- I have very mixed feelings about country music & particularly despise the kind that glorifies small town life as some kind of heavenly perfection, meanwhile completely ignoring all of its pitfalls.
- I never use religion or the Bible to force my beliefs on anyone. I don’t believe in a god who gave me a brain & then said “Don’t bother using it.”
- If I drove the same roads every day that I’ve been driving my whole life, if my child went to the same schools I did, I would never escape a sense of failure. I know that for many people these things bring comfort & even happiness- but for me they just don’t. But that doesn’t mean I hated my childhood or regret my past. And it doesn’t mean I look down on those who feel differently- if anything, if I’m being truly honest, I’m a little envious of them.
- All of my favorite foods- with the exception of pizza- are not standard “American” fare. When I go out to eat, I almost always choose restaurants where the food is cooked by people with darker skin than mine. Because, let’s face it, it’s way more interesting!
Now here’s a list of reasons why I feel out of place in my current urban/suburban home:
- I staunchly support the 2nd Amendment.
- Though I sound far less Southern/country than many folks from my hometown do, or even than I used to sound, I still have a bit of an accent, especially on certain words, & probably sound like a “redneck” or a “hick” to certain people.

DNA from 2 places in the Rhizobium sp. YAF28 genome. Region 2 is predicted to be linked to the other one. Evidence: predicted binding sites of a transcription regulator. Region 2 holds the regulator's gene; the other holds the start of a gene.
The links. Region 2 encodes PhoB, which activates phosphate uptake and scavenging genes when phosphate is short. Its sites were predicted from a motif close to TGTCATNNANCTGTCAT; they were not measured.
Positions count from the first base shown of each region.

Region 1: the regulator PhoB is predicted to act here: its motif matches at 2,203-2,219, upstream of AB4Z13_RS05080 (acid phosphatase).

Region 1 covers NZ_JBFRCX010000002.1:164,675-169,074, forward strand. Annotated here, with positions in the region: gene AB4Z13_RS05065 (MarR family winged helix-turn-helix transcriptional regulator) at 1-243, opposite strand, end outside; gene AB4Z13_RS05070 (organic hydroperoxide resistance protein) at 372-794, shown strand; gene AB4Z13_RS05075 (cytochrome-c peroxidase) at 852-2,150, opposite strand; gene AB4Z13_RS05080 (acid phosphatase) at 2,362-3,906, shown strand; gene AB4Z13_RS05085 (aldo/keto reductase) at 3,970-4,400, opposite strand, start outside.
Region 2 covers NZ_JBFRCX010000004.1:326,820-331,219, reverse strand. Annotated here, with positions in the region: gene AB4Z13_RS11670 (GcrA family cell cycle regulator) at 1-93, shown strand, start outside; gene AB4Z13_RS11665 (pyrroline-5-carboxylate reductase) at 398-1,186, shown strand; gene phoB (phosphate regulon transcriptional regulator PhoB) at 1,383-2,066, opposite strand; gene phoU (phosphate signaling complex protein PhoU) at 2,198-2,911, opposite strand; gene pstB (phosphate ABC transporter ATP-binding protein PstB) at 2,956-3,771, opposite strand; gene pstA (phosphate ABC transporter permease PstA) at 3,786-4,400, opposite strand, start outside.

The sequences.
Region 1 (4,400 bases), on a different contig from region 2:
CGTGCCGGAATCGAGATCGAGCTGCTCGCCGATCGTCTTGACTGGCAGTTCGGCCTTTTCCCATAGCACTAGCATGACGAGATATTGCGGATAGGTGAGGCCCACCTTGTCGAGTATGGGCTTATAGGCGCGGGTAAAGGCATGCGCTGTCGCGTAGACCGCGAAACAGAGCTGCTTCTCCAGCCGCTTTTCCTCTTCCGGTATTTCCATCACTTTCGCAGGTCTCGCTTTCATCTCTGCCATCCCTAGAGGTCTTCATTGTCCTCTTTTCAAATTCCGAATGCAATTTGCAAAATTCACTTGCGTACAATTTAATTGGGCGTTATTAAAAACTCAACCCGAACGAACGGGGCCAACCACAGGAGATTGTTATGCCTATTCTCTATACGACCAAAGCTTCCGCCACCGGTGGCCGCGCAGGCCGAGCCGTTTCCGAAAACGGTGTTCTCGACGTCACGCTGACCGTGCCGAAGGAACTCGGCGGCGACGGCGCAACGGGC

- I know that life doesn’t cease to exist if there isn’t a Starbucks or a Panera within a 10 mile radius of oneself at any given moment. In fact, I lived the first almost 2 decades of my life having neither one within 20 minutes of my residence. I survived.
- I hate bars & nightclubs. I also hate fine dining. If I have to dress up to go somewhere- especially if there is a more casual alternative- I probably don’t want to go because it will likely just feel pretentious & stupid to me.
- The idea of living downtown in a place with restaurants, clubs, or offices in the same building as my residence sounds miserable. I can see why some folks like it but- damn it- I NEED MY SPACE! I need my own yard!! And I don’t want to share walls with anyone else. I had enough of that in college.
- While I don’t support the “true love waits” movement, I also don’t support hook up culture. I think it leads to far too much heartbreak for both men & women (not to mention STIs). Furthermore I think monogamy & the nuclear family (though I have a much broader definition of what a nuclear family can be than some have) are the single most important backbone for any civilization.
- I’m not a Democrat (or a Republican, for that matter, but people in urban areas such as this are overwhelming Democrats soooo…). I do not decorate my house or yard with virtue signaling signs. I might agree with a fair amount of the philosophies behind some of those signs but I don’t think signs change lives- actions do.
- I believe in lower taxes & smaller government. I believe in individual freedoms & liberty & self-responsibility. I believe that government is quite often the WORST instrument for helping people in need, but that does NOT mean I don’t believe in helping others- contrary to what some might think. In short, I do not think socialism or communism is the answer to our society’s ills.